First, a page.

Accountants need an image overhaul because the role we fill has changed, explains Lesley Stalker.
Although we are now well into the current series, cast your mind back to earlier in May when accountant Edward Hunter received the dubious honour of being the first person fired from The Apprentice... for extreme incompetence, let’s face it. He was spectacularly off the mark when it came to doing the cost analysis required for Lord Sugar’s food business task.
But while Hunter scored points mainly for his striking looks and charisma, (we love the blue eyes) most accountants, sadly, do the opposite. Much as we like to pretend otherwise, accountants tend to be true to that old stereotype and are a pretty dry bunch.
The focus of our work is on achieving technical excellence, acquiring knowledge, passing exams and then advising clients on how to run their businesses so as to maximise their profits. Those clients and, if we are being really honest, the world at large, see us as aloof and intellectual. And as a profession, we have struggled to change that image. Edward Hunter might not have done much to promote our reputation for technical excellence, but he’s obviously a very colourful character and in that sense, just what the profession needs to change its image.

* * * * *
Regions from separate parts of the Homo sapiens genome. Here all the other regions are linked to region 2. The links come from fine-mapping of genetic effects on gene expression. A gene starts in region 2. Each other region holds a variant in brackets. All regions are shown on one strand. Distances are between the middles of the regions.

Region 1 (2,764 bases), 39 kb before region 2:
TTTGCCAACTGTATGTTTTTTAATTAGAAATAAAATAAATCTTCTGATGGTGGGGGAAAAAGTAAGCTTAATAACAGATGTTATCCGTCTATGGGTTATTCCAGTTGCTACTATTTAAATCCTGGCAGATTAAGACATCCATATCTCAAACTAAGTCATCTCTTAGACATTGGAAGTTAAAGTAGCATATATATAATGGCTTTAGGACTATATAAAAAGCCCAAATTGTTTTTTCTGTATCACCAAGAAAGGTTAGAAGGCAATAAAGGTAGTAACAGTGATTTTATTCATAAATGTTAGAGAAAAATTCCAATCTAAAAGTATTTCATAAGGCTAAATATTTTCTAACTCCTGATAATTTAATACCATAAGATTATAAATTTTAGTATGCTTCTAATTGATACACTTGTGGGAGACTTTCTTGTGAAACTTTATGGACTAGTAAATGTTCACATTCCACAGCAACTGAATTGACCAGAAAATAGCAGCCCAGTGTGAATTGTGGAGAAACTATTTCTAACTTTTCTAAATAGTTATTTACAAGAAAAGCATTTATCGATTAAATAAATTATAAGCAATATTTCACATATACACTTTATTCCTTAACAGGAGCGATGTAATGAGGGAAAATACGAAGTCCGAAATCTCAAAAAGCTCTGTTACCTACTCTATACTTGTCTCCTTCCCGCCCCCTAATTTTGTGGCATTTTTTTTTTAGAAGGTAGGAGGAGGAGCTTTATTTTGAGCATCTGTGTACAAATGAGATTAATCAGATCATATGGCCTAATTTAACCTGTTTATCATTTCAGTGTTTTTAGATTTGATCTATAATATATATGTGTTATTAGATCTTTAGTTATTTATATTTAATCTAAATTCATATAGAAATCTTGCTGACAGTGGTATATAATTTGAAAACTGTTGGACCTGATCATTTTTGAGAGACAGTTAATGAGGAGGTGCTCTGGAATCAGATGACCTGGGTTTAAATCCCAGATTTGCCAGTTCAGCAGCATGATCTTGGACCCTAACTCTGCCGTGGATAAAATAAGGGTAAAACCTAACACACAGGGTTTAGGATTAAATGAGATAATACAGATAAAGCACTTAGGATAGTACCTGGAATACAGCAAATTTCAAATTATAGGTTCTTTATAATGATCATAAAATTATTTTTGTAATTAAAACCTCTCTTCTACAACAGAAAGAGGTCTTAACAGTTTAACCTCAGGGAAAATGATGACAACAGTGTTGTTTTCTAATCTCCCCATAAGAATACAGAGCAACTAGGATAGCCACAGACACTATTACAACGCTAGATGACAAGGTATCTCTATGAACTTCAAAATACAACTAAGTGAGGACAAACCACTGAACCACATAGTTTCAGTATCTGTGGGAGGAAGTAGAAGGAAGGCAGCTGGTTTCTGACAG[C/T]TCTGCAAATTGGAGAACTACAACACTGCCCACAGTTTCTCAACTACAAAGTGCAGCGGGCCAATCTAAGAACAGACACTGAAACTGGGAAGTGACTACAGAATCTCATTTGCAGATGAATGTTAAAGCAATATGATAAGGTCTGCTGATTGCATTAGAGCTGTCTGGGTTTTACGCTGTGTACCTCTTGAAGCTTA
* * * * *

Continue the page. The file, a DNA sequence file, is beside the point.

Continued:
Increasingly our work requires us to move away from a pure focus on technical excellence and build stronger client relationships; and this undoubtedly requires greater emotional intelligence.What is EQ?
Sociologists reckon that only around 20% of a person’s success results from his or her Intelligence Quotient (IQ) - a measure of an individual’s ability to learn, understand, and reason.
They now believe that the remaining 80% depends on his or her Emotional Quotient (EQ), which measures the ability to relate to others, understand oneself, and to usefully direct one’s emotions. That alone is a good enough reason to read on.
Lesley Stalker is head of Tax at Robert James Partnership (RJP), a firm specialising in high growth businesses.